Heinz Kerry ought to repeat that message everywhere she goes. She's one-fourth of what may be the most heavily accented ticket in American history (though Kennedy-Johnson could give them a run for their money), and fair or not, accents matter, especially in the mass-media age.

The irony, of course, is that those who are troubled by her accent would also identify her, an educated, European doctor's daughter, as a "desirable" immigrant in comparison with those they usually consider undesirable (but without whom this country would come to a grinding halt). The article goes on to say that she should acknowledge ... I guess her privileged background? As thought that's not already obvious to anyone with half a brain - presidential candidates and their partners are seldom impoverished, or if they were born so, clawed their way out of it soon enough. I think she's done enough to recognize that she's wealthy, and is certainly working to give much of that money to the hungry here in this country. You may not think she represents the average immigrant, but there are a lot of people who left their homes to seek education or for love who can identify with her immigrant experience quite well, and who prefer her accent to a fake Texan one from a boy who was raised by East Coast parents and attended Yale.
And that's ... one to grow on.

You wear what you eat?

An Op-ed (no less) in today's NYT has me concerned. The "X is the new black" syndrome is an industry formula designed to reassure the fashion intimidated out there and guide them towards whatever trend they're flogging this year. But fruit salad?
Last spring, pink was the new black. Seriously. Along with lime green, banana yellow and pumpkin orange. Brightly colored clothing sold so well last season that market analysts are crediting sartorial fruit salad with reviving the fashion industry after a three-year slump. Next spring, according to the Fashion Week shows of the last few days, "flame" will replace bright pink, while white will contend for "new black" honors.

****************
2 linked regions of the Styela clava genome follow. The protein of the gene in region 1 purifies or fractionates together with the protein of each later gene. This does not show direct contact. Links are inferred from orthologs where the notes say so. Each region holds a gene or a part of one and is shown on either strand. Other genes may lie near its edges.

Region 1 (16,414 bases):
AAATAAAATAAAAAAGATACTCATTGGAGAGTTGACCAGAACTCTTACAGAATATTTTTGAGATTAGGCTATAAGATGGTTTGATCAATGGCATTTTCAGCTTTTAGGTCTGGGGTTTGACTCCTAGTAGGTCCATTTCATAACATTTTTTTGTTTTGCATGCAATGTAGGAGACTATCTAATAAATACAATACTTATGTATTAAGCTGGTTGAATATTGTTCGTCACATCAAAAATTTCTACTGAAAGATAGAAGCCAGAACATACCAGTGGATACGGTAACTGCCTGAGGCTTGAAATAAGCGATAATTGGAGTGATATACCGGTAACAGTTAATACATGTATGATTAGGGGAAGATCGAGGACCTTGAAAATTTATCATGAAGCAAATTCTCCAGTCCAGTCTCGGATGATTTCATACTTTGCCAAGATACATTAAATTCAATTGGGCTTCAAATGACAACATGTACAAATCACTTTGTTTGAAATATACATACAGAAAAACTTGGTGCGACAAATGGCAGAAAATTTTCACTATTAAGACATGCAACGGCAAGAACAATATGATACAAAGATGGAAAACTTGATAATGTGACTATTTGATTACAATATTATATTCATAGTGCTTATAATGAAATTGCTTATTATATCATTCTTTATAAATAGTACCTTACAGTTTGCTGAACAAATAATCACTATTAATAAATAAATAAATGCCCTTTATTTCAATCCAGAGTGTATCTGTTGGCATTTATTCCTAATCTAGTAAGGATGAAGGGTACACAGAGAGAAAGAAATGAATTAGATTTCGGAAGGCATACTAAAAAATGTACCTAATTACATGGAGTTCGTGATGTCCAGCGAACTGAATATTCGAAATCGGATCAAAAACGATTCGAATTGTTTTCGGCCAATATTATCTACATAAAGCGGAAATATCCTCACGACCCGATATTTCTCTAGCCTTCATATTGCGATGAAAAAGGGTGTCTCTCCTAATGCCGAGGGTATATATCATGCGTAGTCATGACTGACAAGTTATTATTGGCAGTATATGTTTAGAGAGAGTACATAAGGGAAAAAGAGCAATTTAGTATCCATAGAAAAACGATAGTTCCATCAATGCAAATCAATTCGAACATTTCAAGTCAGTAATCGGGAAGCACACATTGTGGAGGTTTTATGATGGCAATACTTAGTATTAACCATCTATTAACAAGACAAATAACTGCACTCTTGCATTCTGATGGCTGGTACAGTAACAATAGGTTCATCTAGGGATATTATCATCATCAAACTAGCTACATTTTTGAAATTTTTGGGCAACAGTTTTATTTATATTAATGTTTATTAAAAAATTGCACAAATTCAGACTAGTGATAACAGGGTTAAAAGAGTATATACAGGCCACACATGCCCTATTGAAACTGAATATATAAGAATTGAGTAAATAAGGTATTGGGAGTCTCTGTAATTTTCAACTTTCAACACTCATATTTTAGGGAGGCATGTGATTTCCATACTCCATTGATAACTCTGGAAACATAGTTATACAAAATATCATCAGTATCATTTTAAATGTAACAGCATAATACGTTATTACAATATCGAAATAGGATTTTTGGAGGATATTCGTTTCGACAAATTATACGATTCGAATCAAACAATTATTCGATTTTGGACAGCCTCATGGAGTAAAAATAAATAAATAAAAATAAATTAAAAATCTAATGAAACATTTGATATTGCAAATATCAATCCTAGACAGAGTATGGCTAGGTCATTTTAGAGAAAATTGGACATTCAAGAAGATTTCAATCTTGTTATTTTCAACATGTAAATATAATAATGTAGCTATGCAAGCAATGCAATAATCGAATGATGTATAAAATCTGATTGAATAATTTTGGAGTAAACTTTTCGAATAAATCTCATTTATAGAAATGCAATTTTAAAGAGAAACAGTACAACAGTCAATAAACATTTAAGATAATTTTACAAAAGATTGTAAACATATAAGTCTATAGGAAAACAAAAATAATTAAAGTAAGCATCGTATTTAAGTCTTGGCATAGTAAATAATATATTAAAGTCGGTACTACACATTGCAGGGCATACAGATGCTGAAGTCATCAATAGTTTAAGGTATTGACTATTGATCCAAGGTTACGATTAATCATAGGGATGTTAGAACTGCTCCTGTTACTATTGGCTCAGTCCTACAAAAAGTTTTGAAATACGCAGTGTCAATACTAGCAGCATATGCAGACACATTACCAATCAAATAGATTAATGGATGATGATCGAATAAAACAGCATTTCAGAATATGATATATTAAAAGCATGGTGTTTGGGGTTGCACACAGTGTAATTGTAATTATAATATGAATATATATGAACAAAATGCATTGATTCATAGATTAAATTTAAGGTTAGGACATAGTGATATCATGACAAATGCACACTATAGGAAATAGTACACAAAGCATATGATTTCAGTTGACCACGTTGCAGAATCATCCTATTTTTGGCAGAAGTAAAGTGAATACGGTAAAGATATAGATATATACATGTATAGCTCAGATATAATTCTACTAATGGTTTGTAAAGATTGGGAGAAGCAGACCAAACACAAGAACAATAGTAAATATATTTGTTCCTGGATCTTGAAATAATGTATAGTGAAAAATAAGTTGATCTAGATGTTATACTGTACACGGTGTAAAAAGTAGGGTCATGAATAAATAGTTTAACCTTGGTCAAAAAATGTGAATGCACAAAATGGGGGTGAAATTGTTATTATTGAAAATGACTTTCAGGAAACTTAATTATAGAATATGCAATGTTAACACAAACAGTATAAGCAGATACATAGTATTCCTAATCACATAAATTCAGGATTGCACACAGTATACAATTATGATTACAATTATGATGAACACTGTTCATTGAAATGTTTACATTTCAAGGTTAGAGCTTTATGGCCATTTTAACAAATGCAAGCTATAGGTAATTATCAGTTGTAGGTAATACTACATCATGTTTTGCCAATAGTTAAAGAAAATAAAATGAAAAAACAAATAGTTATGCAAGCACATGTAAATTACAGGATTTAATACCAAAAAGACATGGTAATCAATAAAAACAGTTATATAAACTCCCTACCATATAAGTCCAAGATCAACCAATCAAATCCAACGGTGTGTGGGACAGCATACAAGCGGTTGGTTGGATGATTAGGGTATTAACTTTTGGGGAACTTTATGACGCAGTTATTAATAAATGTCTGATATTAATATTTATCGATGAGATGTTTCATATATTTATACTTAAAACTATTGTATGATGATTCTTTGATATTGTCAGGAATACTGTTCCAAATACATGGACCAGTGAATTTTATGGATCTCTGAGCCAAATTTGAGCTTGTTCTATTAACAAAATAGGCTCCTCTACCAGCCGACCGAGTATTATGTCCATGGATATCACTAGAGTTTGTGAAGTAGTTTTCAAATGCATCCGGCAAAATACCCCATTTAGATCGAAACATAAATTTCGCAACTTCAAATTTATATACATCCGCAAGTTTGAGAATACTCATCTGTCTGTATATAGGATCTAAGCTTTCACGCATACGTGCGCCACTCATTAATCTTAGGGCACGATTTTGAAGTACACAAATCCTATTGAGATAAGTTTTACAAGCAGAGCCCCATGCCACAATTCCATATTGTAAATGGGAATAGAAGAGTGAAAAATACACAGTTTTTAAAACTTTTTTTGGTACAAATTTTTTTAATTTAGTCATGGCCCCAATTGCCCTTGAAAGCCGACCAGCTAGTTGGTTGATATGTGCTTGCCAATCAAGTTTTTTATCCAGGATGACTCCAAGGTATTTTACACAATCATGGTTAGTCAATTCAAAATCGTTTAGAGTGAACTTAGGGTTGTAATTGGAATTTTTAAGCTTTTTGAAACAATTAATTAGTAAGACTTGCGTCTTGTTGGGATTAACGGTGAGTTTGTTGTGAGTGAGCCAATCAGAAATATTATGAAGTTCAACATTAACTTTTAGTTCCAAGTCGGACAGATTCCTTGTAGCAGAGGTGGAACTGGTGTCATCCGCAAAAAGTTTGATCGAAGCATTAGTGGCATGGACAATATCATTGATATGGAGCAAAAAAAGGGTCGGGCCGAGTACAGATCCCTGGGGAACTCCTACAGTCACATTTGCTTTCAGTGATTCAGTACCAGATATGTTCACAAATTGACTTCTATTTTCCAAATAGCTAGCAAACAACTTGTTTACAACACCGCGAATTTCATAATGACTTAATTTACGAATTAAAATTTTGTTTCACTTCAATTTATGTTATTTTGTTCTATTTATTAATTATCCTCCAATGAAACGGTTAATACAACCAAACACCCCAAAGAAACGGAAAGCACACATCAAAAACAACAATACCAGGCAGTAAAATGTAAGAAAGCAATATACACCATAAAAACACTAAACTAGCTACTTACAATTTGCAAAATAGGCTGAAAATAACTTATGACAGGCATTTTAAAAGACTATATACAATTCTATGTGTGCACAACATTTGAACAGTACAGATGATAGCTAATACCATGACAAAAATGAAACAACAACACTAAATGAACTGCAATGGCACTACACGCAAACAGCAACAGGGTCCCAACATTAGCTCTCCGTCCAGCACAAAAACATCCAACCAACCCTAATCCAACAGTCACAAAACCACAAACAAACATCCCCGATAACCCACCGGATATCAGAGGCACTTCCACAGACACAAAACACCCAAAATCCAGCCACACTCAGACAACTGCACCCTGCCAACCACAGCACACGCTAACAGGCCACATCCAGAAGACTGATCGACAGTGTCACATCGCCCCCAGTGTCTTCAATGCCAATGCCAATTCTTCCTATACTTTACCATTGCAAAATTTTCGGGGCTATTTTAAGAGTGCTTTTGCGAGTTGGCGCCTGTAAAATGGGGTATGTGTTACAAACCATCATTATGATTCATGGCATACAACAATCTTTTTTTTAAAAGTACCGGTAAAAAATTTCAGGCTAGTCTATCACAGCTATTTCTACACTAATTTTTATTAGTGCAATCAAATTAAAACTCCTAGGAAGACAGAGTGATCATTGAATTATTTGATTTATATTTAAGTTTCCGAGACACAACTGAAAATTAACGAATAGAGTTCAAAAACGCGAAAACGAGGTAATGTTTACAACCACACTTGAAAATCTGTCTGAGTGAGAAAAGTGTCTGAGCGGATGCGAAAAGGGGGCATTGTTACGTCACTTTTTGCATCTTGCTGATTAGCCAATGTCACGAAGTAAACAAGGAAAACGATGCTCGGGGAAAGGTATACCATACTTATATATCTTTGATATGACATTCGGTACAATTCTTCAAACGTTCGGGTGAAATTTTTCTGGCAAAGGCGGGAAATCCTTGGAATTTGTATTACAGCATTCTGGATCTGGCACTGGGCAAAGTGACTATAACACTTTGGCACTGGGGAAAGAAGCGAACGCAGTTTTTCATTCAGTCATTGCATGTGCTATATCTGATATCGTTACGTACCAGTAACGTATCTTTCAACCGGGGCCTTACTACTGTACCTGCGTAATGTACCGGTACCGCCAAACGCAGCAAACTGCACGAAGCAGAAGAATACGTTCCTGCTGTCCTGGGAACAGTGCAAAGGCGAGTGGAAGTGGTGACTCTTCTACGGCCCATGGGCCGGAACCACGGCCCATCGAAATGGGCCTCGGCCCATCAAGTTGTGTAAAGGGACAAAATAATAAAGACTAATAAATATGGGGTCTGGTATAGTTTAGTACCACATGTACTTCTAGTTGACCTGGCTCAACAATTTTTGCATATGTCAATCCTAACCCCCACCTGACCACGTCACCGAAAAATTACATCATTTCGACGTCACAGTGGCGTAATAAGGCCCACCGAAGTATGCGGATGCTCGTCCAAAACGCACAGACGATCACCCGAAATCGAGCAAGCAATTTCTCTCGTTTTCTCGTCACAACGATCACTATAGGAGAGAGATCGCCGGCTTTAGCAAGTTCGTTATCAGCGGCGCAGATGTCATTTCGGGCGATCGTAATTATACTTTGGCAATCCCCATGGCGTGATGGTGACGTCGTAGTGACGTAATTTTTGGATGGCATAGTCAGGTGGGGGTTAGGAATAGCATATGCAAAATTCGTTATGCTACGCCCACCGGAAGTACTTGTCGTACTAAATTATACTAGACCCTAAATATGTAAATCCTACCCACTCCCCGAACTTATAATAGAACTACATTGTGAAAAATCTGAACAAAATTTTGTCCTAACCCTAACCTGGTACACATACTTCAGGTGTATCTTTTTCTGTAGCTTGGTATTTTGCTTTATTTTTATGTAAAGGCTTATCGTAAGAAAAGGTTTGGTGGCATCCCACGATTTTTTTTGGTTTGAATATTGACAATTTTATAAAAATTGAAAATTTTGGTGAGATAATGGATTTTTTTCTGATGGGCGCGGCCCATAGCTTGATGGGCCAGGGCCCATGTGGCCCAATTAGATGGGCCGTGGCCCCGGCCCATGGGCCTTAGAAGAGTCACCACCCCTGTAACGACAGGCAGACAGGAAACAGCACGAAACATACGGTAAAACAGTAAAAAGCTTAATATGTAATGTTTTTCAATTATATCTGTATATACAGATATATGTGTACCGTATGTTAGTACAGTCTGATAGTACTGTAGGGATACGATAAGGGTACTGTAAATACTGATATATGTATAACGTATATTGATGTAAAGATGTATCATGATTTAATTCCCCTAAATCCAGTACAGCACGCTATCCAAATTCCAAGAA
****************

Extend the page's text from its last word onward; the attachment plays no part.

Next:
Sorry, I'm not wearing "flame", whatever that is. Orange red is not my color, never will be. White is ridiculous unless you're competing for the largest drycleaning bill awards (see Heather Locklear in LAX). And while I may have over-indulged in the pinkalicious trend, it suits my complexion, and I'll continue to wear it for the forseeable future. Along with black. Although, knowing two men who wear virtually nothing but black and a few women who could use a squidge more contrast in their wardrobe, I promise not to overdo it. Moderation in all things, as Ms. Siegal is clearly aware:
Like Ms. Karan, many designers wear black in their Fashion Week bows even while sending out orange dresses - surely a secret message to New Yorkers and fellow travelers to stay strong: so buy the kelp-green bag, coral-reef scarf and turquoise shoes. Mix and match. The rest stays black.

Monday, September 13, 2004

Swing designer?

From today's NYT:
Two weeks ago, at the Republican National Convention, Laura Bush wore a blue Oscar de la Renta suit, and the designer himself had a coveted seat in the Bush family box. "It was like an American experience," said Mr. de la Renta, a native of the Dominican Republic, who is what pollsters would probably identify as a swing designer. He makes clothes for Teresa Heinz Kerry, too.

The fabulous girl doesn't believe in designers swinging - it's like being a gay Republican - but I guess you can't control who buys your goods ... would that you could.

Friday, September 10, 2004

Um, could we raise the bar a little, Gwyn?

On Jessica Simpson:

"I’m just glad that there’s one super-popular girl in America who’s not drunk, sleeping with tons of people, and wearing incredibly revealing, inappropriate outfits,” (Gwyneth) Paltrow told Entertainment Weekly. “She’s a postmodern Donna Reed.”

Everyone should spend some time

on this page, taking a moment to honor those who gave their lives for ... well, fill in the blank.

Wednesday, September 08, 2004

Back, and in mourning

Well, everything you need to know about the crass-tastic RNC doings last week can be found at Jon Stewart's homebase. I'm just saddened that there have been 1,000 US deaths (the only ones we're counting, right?) so far and no end in sight.
"I wouldn't be happy if I were occupied either." - POTUS

If he doesn't have enough to do, maybe he could go help prepare bodies to be returned to their loved ones.

Also today, the ban on assault weapons lapsed, a third hurricane tore up the Caribbean, the VP basically said that if Bush isn't re-elected, Americans should prepare for another terrorist attack (didn't they just finish telling us, again, that another attack is guaranteed anyway?), and Fashion Week began, giving New Yorkers much better clothes to view than those they suffered through last week.

A fashionista's nightmare